The biggest misconception about Standardbreds is that they don’t canter or gallop; in reality, only a few of them don’t. They have the same ability to perform the canter and gallop gaits as any other horse, but often from their earliest training they have been strongly discouraged from doing so. Most will canter readily after patient and consistent training and can even become fine riding horses. The breed typically has a longish back with hind legs set farther back on the body than most horses. This conformation is most efficient for fast, streamlined, horizontal forward motion rather than elevation. Since the canter requires the hind legs to reach forward and propel the body upward.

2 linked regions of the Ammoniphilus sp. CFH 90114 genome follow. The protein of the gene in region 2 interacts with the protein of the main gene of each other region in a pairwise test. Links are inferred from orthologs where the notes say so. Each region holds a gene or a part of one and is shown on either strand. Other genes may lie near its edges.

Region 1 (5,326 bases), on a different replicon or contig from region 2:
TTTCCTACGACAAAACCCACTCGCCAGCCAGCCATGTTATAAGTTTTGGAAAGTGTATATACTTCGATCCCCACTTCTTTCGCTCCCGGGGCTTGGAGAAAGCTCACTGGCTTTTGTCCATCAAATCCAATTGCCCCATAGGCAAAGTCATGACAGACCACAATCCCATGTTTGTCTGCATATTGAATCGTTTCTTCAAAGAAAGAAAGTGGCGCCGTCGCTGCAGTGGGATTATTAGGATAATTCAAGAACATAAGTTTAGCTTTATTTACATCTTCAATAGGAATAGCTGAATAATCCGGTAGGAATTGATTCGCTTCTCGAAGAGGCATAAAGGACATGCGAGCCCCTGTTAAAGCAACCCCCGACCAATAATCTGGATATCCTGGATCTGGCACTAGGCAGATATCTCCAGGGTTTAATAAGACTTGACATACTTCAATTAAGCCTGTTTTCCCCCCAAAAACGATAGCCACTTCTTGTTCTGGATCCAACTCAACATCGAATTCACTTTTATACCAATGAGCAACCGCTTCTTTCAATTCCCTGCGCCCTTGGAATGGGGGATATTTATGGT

I recommend you start working with your horse from the ground. If he has trouble performing a canter in a round pen or on a longeline, he’ll surely have trouble with it under saddle. When your horse demonstrates solid ground skills and steadily picks up a canter on the longeline, you are ready to try it under saddle; however, don’t rush to get to this point. All the time and effort you expend on the ground gaining muscle strength, flexibility, obedience and trust will pay off under saddle.